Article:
Framing And Hanging Oil Paintings

Oil paintings aren’t put behind glass like watercolor paintings, but oftentimes they are framed before being hung.

Some artists choose to paint all sides of visible canvas so that the painting is meant to be hung without a frame, but most paintings have raw white edges that can have paint drips and/or staples on them.

Thus, most times it makes sense to frame an oil painting (unless you purposely want that raw, fresh from the artist’s studio look). Also, sometimes hanging a painting without a frame will eventually do damage to the painting if the stretcher bars are not sturdy enough.

Usually though, the choice to frame an oil painting is made as a way to make the painting seem more finished. The frame makes an enormous difference in how a person views and interprets the painting.

A thin, understated white frame (if the painting is against a white wall, especially) will make the painting seem finished without drawing attention away from the artwork itself. If you don’t think the painting needs any additional features and want the viewer to only focus on the art, this is a good choice.

painting and drawing secrets

But sometimes a larger, more prominent frame will add a lot to the overall appearance of the painting. Sometimes the color of the frame will bring out similar colors in the painting and make the whole thing seems brighter.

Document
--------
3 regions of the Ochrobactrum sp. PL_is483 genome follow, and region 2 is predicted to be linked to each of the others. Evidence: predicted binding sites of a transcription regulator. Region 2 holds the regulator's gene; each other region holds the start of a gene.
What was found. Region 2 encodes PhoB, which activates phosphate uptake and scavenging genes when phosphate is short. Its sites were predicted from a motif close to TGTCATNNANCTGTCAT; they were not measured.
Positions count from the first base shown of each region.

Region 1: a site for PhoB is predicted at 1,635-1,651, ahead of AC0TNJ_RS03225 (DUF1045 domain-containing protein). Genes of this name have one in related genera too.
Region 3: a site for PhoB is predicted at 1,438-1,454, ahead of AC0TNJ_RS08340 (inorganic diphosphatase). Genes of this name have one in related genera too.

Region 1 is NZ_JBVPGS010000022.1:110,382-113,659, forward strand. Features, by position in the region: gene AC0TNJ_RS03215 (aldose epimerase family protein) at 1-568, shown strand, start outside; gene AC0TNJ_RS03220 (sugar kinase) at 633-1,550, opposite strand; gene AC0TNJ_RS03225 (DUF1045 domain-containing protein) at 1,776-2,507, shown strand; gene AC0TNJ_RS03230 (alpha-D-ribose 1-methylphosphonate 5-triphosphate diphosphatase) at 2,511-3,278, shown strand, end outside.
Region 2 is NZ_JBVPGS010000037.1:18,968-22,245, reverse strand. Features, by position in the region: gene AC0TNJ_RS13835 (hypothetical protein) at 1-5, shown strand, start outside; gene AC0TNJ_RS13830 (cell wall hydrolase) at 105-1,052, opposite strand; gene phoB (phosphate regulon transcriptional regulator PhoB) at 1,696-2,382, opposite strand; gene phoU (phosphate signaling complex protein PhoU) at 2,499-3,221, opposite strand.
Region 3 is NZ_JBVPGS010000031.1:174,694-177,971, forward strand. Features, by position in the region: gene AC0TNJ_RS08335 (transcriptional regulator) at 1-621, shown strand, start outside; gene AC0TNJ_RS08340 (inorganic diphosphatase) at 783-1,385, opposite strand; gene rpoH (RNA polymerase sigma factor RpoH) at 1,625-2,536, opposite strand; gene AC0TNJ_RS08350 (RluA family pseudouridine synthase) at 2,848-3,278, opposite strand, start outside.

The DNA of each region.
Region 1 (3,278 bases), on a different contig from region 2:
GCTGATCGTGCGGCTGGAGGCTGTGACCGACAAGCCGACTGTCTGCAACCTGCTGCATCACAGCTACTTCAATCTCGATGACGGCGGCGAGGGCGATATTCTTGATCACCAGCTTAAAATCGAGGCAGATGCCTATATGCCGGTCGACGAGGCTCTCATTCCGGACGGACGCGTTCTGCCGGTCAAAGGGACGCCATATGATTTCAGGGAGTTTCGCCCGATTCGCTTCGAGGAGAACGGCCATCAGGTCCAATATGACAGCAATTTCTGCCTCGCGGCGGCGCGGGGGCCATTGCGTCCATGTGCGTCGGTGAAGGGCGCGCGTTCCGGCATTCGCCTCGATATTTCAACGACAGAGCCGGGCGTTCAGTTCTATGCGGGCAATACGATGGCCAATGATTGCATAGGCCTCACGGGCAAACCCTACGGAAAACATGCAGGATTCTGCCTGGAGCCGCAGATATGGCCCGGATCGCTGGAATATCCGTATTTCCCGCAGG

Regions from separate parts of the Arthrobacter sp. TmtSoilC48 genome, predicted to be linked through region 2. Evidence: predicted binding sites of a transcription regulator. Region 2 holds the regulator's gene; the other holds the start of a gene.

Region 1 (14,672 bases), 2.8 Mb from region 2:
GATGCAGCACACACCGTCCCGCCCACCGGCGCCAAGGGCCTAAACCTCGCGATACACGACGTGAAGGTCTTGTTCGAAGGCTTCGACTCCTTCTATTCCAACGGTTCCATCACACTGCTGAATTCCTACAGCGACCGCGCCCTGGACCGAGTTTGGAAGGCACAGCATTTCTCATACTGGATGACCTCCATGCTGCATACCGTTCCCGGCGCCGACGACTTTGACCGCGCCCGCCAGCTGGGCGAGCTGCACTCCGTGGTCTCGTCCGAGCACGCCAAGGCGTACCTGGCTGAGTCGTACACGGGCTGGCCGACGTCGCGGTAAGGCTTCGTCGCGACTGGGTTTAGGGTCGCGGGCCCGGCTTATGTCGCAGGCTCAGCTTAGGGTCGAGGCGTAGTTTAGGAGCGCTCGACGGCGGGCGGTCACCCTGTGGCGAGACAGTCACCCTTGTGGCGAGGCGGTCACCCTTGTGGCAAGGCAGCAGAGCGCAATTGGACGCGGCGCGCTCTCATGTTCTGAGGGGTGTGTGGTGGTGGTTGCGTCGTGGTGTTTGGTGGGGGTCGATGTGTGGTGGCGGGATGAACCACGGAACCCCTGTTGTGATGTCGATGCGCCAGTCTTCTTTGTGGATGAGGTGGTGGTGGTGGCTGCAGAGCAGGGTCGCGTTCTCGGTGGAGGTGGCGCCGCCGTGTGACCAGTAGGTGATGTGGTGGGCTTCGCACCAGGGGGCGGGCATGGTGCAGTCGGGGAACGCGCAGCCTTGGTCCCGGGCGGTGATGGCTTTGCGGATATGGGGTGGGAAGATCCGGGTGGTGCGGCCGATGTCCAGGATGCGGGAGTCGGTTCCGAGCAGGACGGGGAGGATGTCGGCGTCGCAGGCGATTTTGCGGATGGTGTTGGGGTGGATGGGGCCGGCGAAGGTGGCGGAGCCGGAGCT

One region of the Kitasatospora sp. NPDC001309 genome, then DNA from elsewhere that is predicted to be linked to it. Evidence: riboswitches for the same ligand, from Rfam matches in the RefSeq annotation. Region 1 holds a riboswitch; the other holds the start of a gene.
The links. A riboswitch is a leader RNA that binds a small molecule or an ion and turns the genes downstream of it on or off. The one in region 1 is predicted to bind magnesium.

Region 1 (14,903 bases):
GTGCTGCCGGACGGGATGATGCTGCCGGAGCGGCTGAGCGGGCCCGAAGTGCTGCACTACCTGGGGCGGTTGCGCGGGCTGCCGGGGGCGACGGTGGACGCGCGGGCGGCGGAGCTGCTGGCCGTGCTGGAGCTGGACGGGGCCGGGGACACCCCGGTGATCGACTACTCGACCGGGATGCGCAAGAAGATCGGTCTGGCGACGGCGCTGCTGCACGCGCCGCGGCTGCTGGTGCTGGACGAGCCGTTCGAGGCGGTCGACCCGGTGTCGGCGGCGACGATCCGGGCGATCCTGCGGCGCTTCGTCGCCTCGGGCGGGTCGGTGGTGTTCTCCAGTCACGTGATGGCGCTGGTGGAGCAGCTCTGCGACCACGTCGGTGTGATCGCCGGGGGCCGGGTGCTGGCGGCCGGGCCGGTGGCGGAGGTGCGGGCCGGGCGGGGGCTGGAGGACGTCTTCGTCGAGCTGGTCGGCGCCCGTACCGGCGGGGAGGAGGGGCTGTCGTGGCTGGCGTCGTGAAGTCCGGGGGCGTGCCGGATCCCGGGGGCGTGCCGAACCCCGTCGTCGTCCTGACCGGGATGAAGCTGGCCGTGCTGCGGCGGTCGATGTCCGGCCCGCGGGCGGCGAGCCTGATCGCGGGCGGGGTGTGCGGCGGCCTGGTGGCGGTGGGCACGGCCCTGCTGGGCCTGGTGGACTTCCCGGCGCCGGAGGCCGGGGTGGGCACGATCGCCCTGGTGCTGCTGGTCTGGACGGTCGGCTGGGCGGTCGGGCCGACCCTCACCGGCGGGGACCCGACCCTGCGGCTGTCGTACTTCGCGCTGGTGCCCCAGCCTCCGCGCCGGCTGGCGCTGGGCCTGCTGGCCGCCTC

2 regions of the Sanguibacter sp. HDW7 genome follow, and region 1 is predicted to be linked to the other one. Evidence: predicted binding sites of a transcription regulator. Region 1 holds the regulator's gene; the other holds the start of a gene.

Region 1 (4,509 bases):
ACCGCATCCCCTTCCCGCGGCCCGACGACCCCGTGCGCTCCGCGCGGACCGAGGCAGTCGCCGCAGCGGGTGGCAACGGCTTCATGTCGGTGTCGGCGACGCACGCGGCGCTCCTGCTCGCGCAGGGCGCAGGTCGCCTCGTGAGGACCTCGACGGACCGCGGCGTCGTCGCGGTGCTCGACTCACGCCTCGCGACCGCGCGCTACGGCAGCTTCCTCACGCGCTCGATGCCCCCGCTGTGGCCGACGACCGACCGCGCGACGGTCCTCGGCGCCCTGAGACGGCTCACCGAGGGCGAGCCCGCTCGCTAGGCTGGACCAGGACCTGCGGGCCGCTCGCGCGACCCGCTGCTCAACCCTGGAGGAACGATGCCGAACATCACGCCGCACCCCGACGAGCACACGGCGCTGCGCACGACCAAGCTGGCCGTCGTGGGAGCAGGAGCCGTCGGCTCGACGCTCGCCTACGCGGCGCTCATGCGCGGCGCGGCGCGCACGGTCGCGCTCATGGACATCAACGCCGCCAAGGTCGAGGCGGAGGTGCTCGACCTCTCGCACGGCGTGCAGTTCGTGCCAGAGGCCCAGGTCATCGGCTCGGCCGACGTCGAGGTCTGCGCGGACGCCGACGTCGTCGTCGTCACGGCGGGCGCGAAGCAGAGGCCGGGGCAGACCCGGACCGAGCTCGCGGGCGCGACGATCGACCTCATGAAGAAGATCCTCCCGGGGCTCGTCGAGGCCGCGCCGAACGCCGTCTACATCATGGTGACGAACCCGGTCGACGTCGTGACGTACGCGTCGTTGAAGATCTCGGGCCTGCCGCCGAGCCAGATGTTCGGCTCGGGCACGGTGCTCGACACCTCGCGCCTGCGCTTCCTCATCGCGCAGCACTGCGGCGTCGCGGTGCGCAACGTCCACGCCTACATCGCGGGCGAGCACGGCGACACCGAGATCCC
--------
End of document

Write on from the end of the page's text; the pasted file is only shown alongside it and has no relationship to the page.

Additionally, a large, extravagant frame will make the painting seem more important and significant (especially for small paintings, which may get lost on the wall without a frame). The right frame can really compliment and reinforce what you want your painting to say.

Once you choose the right frame for your painting, you’ll want to hang it. Hanging a painting properly is important because if you don’t, the painting could fall off the wall and get damaged.

To hang, you’ll need two eye hooks, picture wire, and a hook. Sometimes everything comes together in one set, specifically for the purposes of hanging art. The wire and the hook should be sturdy enough to handle something twice the weight of your painting and will say so on the packaging, so make sure you know the weight of your painting before going to buy them.

Screw each of the eyehooks into the left and right vertical stretcher bars about one fourth of the way down. Don’t screw them in all the way; half an inch is good enough. Screwing them in too far might weaken the stretcher bar. Next, cut a piece of wire that is the width of the painting plus about eight inches extra.

Thread the wire through one eye hook, with about three inches (almost half the extra length) hanging out, and wrap those three inches back around the wire in a tight corkscrew. Do the same on the other side but make sure the wire isn’t too taut. Leave about an inch or so of slack.

Once that’s done, all you need to do is put the hook in the wall and hang the picture so that it’s centered and feels sturdy. If the painting is especially big or has a center stretcher bar, you may want to use more than one hook. And you’re done!

my portrait drawing

pencil portrait mastery course

oil painting techniques